- Other Itemized Deductions. There are now caps to deductions on state and local taxes as well as mortgage interest. If you live in a state with high state/local taxes, your federal tax may increase. If you have your mortgage fully paid (as do many seniors), you will not be penalized by this maximum/cap on mortgage interest deductions. (https://www.dailysignal.com/2017/12/21/in-updated-charts-what-8-seniors-tax-bills-will-be-with-tax-reform/)
- Tax rates. Individual tax brackets would be set at 10 percent, 12 percent, 22 percent, 24 percent, 32 percent, 35 percent and 37 percent, and would expire in 2025.(aarp.org). This could have a minimal effect on seniors’ tax liabilities since there are several more tax brackets and some of their income would be taxed at a lower rate.
- Alternative Minimum Tax (AMT). Individuals and couples will still be subject to this tax. For individuals, both the exemption amount and the exemption amount phase-out thresholds would be increased (aarp.org).
- Estate tax. The plan would nearly double the amount of inherited wealth exempt from tax to about $10 million from a current $5.6 million. The increase would expire in 2026 (aarp.org). Again, wealthier taxpayers benefit significantly from this temporary change but many taxpayers are not affected by this change at all.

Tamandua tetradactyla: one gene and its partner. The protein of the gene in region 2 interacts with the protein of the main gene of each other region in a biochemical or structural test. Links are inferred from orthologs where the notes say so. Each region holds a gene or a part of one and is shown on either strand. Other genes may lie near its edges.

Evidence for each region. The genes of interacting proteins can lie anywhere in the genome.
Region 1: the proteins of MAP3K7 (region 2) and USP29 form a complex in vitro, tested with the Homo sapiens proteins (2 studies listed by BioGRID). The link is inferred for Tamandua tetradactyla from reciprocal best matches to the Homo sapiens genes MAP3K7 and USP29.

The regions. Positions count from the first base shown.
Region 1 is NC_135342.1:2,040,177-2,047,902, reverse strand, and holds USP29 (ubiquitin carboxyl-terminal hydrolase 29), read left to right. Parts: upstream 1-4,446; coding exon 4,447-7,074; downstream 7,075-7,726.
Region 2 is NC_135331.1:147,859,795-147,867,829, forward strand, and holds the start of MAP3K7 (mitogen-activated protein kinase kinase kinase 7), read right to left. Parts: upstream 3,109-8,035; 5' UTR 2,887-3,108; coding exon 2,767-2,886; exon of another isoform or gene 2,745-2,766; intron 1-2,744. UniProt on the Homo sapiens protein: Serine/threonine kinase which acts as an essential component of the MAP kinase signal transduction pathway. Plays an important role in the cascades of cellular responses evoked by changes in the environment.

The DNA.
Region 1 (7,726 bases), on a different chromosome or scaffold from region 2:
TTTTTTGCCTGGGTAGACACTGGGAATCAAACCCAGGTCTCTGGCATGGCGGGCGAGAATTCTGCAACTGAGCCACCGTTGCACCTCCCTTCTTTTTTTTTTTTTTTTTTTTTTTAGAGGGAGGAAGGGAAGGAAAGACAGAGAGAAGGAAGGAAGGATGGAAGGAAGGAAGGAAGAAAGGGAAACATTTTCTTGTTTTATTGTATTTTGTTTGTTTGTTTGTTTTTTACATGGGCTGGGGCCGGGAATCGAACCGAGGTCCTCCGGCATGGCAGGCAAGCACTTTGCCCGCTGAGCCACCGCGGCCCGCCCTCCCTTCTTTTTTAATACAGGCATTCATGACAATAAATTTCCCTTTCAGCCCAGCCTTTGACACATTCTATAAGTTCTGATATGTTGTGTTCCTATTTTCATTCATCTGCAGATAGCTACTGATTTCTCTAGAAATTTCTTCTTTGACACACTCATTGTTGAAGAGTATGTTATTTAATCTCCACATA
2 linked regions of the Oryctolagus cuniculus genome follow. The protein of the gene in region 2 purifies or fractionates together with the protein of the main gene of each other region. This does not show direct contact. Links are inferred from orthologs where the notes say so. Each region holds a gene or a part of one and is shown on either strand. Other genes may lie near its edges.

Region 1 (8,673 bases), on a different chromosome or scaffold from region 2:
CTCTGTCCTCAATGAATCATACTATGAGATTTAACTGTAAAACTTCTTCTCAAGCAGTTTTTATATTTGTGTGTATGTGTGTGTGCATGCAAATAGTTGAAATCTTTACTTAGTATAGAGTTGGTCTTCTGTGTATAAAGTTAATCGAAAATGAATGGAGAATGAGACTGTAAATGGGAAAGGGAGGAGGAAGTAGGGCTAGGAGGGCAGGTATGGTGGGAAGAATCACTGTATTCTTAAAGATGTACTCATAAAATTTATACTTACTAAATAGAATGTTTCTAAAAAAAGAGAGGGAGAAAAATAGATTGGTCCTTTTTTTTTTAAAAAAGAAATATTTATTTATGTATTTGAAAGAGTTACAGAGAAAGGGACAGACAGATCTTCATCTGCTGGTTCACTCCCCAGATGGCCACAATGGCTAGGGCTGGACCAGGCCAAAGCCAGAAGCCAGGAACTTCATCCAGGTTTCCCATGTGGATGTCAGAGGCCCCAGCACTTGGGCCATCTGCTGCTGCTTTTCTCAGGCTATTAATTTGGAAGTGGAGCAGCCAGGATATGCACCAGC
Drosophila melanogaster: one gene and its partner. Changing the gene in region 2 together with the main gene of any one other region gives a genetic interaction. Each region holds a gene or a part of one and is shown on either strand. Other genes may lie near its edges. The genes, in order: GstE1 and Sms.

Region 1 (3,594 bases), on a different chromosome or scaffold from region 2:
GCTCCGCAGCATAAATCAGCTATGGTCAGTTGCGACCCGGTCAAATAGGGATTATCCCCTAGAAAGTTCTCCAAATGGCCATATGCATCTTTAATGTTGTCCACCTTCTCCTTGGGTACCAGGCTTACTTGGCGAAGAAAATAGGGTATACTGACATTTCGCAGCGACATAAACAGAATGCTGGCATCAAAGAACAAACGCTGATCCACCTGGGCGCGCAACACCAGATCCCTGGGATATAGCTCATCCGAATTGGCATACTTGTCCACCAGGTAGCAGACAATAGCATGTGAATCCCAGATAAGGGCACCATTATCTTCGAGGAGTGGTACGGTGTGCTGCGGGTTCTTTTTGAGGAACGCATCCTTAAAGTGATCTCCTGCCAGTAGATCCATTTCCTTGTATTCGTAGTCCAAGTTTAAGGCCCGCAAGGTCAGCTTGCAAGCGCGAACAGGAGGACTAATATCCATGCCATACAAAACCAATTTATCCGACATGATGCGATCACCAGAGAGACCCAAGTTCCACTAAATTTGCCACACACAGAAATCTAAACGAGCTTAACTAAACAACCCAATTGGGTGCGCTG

This might be a good year to see a tax accountant, even if you typically do your own taxes. If you can’t afford one, check to see if you can get some assistance from the AARP VITA (volunteer income tax assistance) free tax service. Keep in mind that they can only assist with basic tax questions and returns.
Per the IRS website, if you need more time, you can get an automatic six-month extension. The fastest and easiest way to get the extra time is through the Free File link on IRS.gov. In a matter of minutes, anyone, regardless of income, can use this free service to electronically request an automatic tax-filing extension on Form 4868.
This is a six month extension and you would have until Oct. 15 to file a return. To get the extension, taxpayers must estimate their tax liability on this form and should also pay any amount due.
About the author
Dr. Regan Garey, CPA, DBA, is a full professor at Lock Haven University, where she teaches accounting and other business courses. She is a CPA with experience in audit, tax and investment accounting. She is a published author on financial literacy as well as a consultant to small businesses and the HR community. Her innovative, student-centered pedagogical approach to teaching is reflected in her incorporating new teaching strategies and numerous aspects of technology into her classes. Her area of scholarly work centers on the global set of accounting rules – International Financial Reporting Standards. In 2016 and 2017, she was an invited guest lecturer for an international business program at DHBW University in Heidenheim, Germany.